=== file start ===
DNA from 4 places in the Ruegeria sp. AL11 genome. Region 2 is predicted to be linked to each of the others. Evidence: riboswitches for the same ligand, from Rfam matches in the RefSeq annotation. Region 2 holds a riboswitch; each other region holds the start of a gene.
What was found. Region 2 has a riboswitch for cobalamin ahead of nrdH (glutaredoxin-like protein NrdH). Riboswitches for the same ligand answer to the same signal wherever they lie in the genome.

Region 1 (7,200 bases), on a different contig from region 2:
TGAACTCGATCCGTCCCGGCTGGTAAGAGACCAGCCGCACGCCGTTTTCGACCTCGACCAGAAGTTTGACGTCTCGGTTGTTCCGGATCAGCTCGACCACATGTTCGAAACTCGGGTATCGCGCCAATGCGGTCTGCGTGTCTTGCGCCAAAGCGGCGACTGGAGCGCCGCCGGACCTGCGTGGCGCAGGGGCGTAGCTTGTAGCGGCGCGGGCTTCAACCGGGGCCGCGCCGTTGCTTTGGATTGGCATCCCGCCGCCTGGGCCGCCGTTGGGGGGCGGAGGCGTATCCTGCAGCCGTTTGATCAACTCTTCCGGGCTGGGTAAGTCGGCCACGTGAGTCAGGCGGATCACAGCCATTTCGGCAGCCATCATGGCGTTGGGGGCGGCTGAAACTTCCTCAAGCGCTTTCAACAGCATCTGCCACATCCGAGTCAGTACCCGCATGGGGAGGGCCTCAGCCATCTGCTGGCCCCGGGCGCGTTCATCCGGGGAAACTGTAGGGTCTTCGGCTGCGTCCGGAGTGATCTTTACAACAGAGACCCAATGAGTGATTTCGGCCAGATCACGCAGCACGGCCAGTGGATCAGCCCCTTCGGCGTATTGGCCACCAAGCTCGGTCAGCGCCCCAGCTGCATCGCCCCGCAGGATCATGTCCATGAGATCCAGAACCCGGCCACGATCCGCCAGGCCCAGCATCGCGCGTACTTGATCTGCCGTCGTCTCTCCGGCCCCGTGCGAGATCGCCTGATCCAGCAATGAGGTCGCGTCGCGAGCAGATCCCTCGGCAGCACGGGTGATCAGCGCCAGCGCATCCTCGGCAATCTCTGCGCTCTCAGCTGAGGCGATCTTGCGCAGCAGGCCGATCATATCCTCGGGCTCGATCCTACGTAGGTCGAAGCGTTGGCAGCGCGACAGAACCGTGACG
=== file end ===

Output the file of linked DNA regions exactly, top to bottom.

DNA from 4 places in the Ruegeria sp. AL11 genome. Region 2 is predicted to be linked to each of the others. Evidence: riboswitches for the same ligand, from Rfam matches in the RefSeq annotation. Region 2 holds a riboswitch; each other region holds the start of a gene.
What was found. Region 2 has a riboswitch for cobalamin ahead of nrdH (glutaredoxin-like protein NrdH). Riboswitches for the same ligand answer to the same signal wherever they lie in the genome.

Region 1 (7,200 bases), on a different contig from region 2:
TGAACTCGATCCGTCCCGGCTGGTAAGAGACCAGCCGCACGCCGTTTTCGACCTCGACCAGAAGTTTGACGTCTCGGTTGTTCCGGATCAGCTCGACCACATGTTCGAAACTCGGGTATCGCGCCAATGCGGTCTGCGTGTCTTGCGCCAAAGCGGCGACTGGAGCGCCGCCGGACCTGCGTGGCGCAGGGGCGTAGCTTGTAGCGGCGCGGGCTTCAACCGGGGCCGCGCCGTTGCTTTGGATTGGCATCCCGCCGCCTGGGCCGCCGTTGGGGGGCGGAGGCGTATCCTGCAGCCGTTTGATCAACTCTTCCGGGCTGGGTAAGTCGGCCACGTGAGTCAGGCGGATCACAGCCATTTCGGCAGCCATCATGGCGTTGGGGGCGGCTGAAACTTCCTCAAGCGCTTTCAACAGCATCTGCCACATCCGAGTCAGTACCCGCATGGGGAGGGCCTCAGCCATCTGCTGGCCCCGGGCGCGTTCATCCGGGGAAACTGTAGGGTCTTCGGCTGCGTCCGGAGTGATCTTTACAACAGAGACCCAATGAGTGATTTCGGCCAGATCACGCAGCACGGCCAGTGGATCAGCCCCTTCGGCGTATTGGCCACCAAGCTCGGTCAGCGCCCCAGCTGCATCGCCCCGCAGGATCATGTCCATGAGATCCAGAACCCGGCCACGATCCGCCAGGCCCAGCATCGCGCGTACTTGATCTGCCGTCGTCTCTCCGGCCCCGTGCGAGATCGCCTGATCCAGCAATGAGGTCGCGTCGCGAGCAGATCCCTCGGCAGCACGGGTGATCAGCGCCAGCGCATCCTCGGCAATCTCTGCGCTCTCAGCTGAGGCGATCTTGCGCAGCAGGCCGATCATATCCTCGGGCTCGATCCTACGTAGGTCGAAGCGTTGGCAGCGCGACAGAACCGTGACG